Tim Phillips is the President of Americans for Prosperity


Kimberly Freeman Brown: Unions Are Just Starting to Fight Back


If Americans had any lingering doubts about the intent of Gov. Scott Walker’s attack on public employees, they’ve been answered. By removing every part of the bill that involved spending, Wisconsin State Senate Republicans made the bill’s true purpose undeniably clear. Turns out, this was never about the budget. It was about unionbusting—breaking the last line of defense for the middle class so that CEOs can have free rein.


Flying in the face of decades of legal precedent and overwhelming public opposition, Wisconsin State Senate Majority Leader Scott Fitzgerald shamelessly admitted the true motive behind Gov. Walker’s plan in a recent interview: to bankrupt unions in advance of the 2012 elections.


But Americans don’t give up that easily. They understand that if politicians like Gov. Walker were serious about tackling our fiscal challenges, they wouldn’t be handing out tax breaks to the same CEOs that got our economy into this mess. And they know that attacking the rights of hardworking nurses, teachers, and first responders won’t address our budget woes or create jobs.


That’s why we’ve already seen more than 100 demonstrations in every state capital, with more rallies planned for the weeks to come. That’s why actors, musicians, and athletes are standing with the workers under attack in Madison and across the country. And that’s why Wisconsin is just the beginning.


I read with great interest the commentary by Josh Culling and Paul Maslin, and certainly, the developments in Wisconsin are creating a lot of heat but perhaps not much light.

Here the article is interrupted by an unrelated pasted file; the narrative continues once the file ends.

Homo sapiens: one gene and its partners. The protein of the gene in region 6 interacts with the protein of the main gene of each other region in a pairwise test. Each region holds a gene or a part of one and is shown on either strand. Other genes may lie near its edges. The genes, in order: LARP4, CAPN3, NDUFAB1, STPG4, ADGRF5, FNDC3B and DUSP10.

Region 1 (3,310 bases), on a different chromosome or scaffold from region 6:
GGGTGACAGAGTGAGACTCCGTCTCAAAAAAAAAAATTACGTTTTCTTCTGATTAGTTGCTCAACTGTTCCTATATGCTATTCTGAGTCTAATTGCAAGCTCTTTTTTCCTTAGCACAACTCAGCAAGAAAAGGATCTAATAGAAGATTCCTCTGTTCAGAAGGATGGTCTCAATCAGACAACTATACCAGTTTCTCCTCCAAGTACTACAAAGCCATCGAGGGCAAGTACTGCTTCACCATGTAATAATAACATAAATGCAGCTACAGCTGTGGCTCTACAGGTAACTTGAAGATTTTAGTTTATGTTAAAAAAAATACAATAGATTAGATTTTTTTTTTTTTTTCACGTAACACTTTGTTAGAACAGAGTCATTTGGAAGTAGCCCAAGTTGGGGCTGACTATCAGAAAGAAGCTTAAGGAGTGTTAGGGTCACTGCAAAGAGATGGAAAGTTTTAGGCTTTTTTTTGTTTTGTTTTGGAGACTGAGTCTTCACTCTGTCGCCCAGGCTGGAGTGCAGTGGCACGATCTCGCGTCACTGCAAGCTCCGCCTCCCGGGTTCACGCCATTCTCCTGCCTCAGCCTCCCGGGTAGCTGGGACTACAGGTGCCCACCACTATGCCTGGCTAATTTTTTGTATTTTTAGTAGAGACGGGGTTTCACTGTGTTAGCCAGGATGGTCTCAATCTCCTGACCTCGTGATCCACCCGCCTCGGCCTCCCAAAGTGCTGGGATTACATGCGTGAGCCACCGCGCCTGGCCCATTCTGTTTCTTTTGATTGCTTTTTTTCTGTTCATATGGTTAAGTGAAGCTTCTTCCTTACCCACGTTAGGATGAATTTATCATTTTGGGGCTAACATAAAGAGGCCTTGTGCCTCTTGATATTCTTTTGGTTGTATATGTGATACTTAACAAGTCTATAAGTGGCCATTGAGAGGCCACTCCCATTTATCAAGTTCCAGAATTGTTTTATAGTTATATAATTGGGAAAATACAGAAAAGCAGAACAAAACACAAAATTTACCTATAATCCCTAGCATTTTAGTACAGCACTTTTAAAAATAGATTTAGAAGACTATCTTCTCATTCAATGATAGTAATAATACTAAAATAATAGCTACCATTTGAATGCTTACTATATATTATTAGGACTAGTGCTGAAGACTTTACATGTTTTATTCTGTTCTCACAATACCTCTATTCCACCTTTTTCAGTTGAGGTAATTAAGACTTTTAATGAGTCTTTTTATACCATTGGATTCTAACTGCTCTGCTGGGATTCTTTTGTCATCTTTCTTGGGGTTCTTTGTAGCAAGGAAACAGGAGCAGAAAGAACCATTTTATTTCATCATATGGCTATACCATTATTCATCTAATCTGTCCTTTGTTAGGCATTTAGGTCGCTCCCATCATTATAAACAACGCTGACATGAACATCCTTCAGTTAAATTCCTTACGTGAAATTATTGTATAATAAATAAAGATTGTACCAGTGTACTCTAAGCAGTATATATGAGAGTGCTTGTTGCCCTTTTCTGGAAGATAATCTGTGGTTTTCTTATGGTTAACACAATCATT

It seems to me that what is happening in Wisconsin has to be viewed in a much broader context.  Many states are facing the same financial issues as is Wisconsin.  The first question I would pose is:  How did we get in this position in the first place?  The answer seems to be that state and local governments, over time, have allowed the costs of overall government programs -- and in particular, the costs surrounding public employees -- to rise significantly.
In the past, there was an unspoken social compact that public employees would make less than their private-sector equivalents but that they would have job security.  In recent years, that formula has been turned on its head.  There is a lot of data now showing that public-sector employees make higher salaries with higher benefits than their private-sector counterparts.  Now, these public employees are facing the specter of losing jobs.
The second issue that the events in Wisconsin underline is:  What is the appropriate role for public-employee unions?  Of course, there is no collective bargaining for federal employees, though they have done relatively well in recent years even though their union leadership did not have the power to negotiate.  It does seem a bit unseemly that powerful public-employee unions would focus their considerable resources on electing officials and then sit across the table and negotiate with them, which has obviously resulted in the wage scales we see for public employees across the country.
We should not denigrate the importance of our public employees who keep us safe and teach our children.  The fundamental question remains:  What level of government services do we demand of our government at the local, state, and federal levels, and how are we going to pay for those services?